It really looks like it’s important for you, on every song, to present both the melodic and the aggressive side of Finntroll.

Yes, that’s right. When we removed many keyboards parts and stuff like that, we decided to keep the melodies simple. I think that it was a good direction to take.

Do you think that this musical contrast between melody and aggression is Finntroll’s strength?

Yes, I think that too. It has been the same with all of our records too, except Jaktens Tid: this one was more melodic. More or less, it’s always been like that. On Ur Jordens Djup and Nifelvind, the melodies were quite hidden between acoustic instruments, percussion and keyboards.

You wrote on a blog that while writing the album, you asked yourself how to “keep your sound fresh, yet familiar, after 6 albums and 15 years ». Have you had any doubts of doing this ?

Yes. At the beginning of the pre-production, we thought we were doing “Nifelvind part 2”. We doubted a lot to coming up with something fresh. But then, when we did “Blodsvept”, everything cleared up and we knew what the record would be like. We wanted to have a real brass section and some musicians came into the studio. In the end, all this contributes to keeping our sound fresh. No metal band today has a swing orchestra on their album, you know.

At the early stage of the pre-production, when you first heard the songs and were not satisfied with them, were you afraid of not being able to continue your career ?

We thought we were not creative enough and that people could think that the new record would be the same as all other Finntroll’s albums. That was the worst criticism we could get. Century Media is promoting the album, and the reactions are very good. We know that, after all, we made a really good album.

« The Swedish culture is dying in Finland, you know. It’s blended in the Finnish one. It’s important for me to keep the Swedish culture alive. Finntroll is probably the only band which promotes this culture this way: it’s a big deal. »

What do you think of the folk metal scene?

People associate us with it, because we do have some folk influences, but a few years ago, we did a tour with Belphegor, Nile and Six Feet Under: we fit perfectly on the bill and did some really cool shows. We can blend perfectly into the death metal scene, into the black metal scene a little bit, although we couldn’t play with really serious black metal bands. I don’t really like the folk metal scene and don’t really listen to this music: I’m more into classic Norwegian bands like Isengard, for instance.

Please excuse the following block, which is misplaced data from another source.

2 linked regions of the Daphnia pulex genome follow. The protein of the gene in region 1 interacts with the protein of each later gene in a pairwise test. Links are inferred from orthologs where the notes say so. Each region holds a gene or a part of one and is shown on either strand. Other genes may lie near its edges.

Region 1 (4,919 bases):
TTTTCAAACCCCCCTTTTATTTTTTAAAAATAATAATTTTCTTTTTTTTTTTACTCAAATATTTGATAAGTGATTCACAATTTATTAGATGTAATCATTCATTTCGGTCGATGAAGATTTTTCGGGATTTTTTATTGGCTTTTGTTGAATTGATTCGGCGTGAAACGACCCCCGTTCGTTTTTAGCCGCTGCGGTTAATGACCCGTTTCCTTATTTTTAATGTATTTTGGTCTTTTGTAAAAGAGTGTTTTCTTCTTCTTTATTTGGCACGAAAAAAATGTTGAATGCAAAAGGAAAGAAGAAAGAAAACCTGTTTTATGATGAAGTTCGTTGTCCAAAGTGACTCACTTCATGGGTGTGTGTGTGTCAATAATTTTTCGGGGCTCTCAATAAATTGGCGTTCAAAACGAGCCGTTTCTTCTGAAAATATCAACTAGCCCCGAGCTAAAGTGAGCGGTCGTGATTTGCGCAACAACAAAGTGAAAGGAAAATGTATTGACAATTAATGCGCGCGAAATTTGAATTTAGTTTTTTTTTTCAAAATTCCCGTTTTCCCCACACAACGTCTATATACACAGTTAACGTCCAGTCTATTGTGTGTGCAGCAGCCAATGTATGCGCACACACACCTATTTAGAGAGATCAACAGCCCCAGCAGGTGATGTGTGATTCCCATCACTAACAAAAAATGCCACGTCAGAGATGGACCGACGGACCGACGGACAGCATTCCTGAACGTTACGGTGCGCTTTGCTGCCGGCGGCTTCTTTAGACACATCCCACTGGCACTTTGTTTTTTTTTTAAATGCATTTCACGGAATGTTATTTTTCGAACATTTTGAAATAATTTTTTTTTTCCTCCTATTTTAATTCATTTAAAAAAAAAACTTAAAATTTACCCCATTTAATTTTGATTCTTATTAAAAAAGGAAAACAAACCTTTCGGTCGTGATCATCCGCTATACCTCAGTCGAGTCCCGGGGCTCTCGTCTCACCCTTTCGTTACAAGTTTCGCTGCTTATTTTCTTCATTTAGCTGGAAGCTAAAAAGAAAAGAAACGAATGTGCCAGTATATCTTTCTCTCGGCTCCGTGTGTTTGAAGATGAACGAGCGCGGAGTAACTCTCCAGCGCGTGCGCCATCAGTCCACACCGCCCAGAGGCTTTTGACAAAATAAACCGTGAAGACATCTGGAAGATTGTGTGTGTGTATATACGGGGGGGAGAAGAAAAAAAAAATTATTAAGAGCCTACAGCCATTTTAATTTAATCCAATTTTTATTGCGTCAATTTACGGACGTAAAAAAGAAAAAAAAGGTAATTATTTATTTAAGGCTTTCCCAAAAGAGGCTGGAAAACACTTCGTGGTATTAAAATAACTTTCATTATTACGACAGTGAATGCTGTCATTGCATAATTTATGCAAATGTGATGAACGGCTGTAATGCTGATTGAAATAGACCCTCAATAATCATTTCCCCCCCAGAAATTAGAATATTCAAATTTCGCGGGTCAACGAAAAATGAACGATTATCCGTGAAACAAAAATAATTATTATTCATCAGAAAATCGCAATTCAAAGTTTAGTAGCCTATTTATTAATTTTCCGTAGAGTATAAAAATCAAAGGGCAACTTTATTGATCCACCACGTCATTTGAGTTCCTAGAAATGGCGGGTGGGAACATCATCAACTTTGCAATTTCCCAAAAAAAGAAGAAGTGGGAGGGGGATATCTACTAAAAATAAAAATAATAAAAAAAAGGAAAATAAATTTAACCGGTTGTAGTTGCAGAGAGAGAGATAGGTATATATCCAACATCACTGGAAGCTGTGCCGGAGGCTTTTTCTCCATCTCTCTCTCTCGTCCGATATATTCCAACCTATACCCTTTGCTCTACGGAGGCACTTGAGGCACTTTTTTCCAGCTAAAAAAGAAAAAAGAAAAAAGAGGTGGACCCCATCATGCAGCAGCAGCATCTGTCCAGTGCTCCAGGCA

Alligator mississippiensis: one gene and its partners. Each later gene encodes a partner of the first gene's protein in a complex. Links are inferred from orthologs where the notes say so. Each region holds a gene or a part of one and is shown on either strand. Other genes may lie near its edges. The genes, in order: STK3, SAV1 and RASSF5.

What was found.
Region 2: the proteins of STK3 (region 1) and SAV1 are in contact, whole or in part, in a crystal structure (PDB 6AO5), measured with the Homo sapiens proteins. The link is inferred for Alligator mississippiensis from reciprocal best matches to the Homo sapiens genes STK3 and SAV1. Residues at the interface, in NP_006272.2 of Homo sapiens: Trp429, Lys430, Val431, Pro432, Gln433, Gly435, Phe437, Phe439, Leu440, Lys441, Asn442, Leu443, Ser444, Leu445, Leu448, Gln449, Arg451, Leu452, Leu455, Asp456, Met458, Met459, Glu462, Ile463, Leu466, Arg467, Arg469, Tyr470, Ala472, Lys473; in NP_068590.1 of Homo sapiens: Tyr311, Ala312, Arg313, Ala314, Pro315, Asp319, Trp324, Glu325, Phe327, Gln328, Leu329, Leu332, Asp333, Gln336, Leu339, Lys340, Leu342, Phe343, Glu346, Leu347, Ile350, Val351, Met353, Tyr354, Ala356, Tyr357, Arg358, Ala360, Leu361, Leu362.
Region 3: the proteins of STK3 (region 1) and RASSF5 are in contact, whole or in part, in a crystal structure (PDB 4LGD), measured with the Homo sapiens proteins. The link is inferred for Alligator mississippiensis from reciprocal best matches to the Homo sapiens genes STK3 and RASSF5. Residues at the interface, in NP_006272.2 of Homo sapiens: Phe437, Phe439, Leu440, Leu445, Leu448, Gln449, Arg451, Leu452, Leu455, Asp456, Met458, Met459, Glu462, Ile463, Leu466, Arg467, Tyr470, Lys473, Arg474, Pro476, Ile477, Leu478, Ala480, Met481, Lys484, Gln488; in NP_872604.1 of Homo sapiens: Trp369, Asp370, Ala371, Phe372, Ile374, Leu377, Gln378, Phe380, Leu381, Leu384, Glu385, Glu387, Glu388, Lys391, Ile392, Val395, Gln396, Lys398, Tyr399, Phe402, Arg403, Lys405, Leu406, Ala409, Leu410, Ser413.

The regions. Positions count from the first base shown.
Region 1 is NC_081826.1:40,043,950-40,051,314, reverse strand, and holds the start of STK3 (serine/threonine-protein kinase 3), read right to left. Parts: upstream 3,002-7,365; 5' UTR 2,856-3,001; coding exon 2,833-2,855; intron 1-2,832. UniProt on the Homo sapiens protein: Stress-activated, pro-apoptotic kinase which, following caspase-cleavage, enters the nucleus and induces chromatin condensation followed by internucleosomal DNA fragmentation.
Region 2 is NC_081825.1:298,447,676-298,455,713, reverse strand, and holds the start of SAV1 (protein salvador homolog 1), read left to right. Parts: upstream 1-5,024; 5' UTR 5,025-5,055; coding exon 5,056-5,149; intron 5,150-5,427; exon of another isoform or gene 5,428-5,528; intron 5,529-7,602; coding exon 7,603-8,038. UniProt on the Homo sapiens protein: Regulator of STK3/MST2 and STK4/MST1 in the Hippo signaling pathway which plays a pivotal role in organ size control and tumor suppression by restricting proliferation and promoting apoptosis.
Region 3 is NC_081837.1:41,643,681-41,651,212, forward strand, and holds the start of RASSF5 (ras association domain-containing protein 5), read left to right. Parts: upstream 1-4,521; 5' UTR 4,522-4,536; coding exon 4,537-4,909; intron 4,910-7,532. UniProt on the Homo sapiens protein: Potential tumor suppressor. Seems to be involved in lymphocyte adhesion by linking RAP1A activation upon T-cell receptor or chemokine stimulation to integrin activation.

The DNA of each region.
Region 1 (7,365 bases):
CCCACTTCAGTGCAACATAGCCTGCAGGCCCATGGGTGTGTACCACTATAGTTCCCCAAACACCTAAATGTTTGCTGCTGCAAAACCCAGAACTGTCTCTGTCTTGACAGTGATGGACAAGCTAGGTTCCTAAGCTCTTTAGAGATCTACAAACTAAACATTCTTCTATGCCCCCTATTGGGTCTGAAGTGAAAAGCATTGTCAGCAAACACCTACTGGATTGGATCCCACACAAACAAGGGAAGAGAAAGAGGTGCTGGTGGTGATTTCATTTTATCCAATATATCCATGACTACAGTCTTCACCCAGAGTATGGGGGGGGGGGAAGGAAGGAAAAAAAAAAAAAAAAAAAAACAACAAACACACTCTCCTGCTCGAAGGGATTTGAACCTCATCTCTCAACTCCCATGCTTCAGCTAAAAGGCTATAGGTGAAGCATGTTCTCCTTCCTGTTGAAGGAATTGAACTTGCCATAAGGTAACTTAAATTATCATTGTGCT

Finntroll has been writing songs only in Swedish since the beginning of it’s career. Why this choice?

The Swedish culture is dying in Finland, you know. It’s blended in the Finnish one. It’s important for me to keep the Swedish culture alive. Finntroll is probably the only band which promotes this culture this way: it’s a big deal. I also think that the sound of the Swedish language is important to Finntroll’s one. If we changed for English for instance, it would appear like we are selling out ourselves someway. Finnish would be too harsh: it wouldn’t fit into our melodies.

Wouldn’t it be nonetheless interesting for you to write in English so that all your fans around the world could understand what you’re singing ?

Of course, yes, but that’s not really the point, because with the Internet, nowadays, if you’re really interested in having “Blodsvept” translated, for instance, you can do it with Google.

Have you ever considered once to write in Finnish ?

No, not really. However, we have some songs, on the Visor Um Slutet EP, that have Finnish titles.

Aren’t your Finnish fans a bit disappointed that, as a Finnish band, you write your songs in another language?

Some Finnish speaking people don’t like the Swedish speaking people in their country. Long ago, the Finnish people had to learn Swedish in schools, and that created a lot of anger. You know, we’re not a big band in Finland, but rather a small one.

Do you think that writing songs in Swedish and not in English is what made you popular outside your country?

Well, in a way, it’s made the band special. Finntroll was created in 1997, and at that time, it was considered as normal, for black metal bands like Dimmu Borgir or Satyricon, to sing in Norwegian. Since, people are more opened and can accept better to hear songs in another language.

Do you have any shows scheduled? We already know that you’ll play the Hellfest in France.

We’re going to announce our European tour very soon: it’ll be shorter than the ones we’ve done, but the concerts will be bigger. We’ll play a lot of songs from the new album. We’ll play in big capitals, and festivals of course like the Hellfest or Rockhard. By the way, we would like to thank the French fans: they are one of the best audiences in Europe.

Interview conducted on February, 8th, 2013, by phone
Transcription par Jean Martinez – Traduction(s) Net

Finntroll’s website: www.finntroll.net

Blodsvept, available via Century Media Records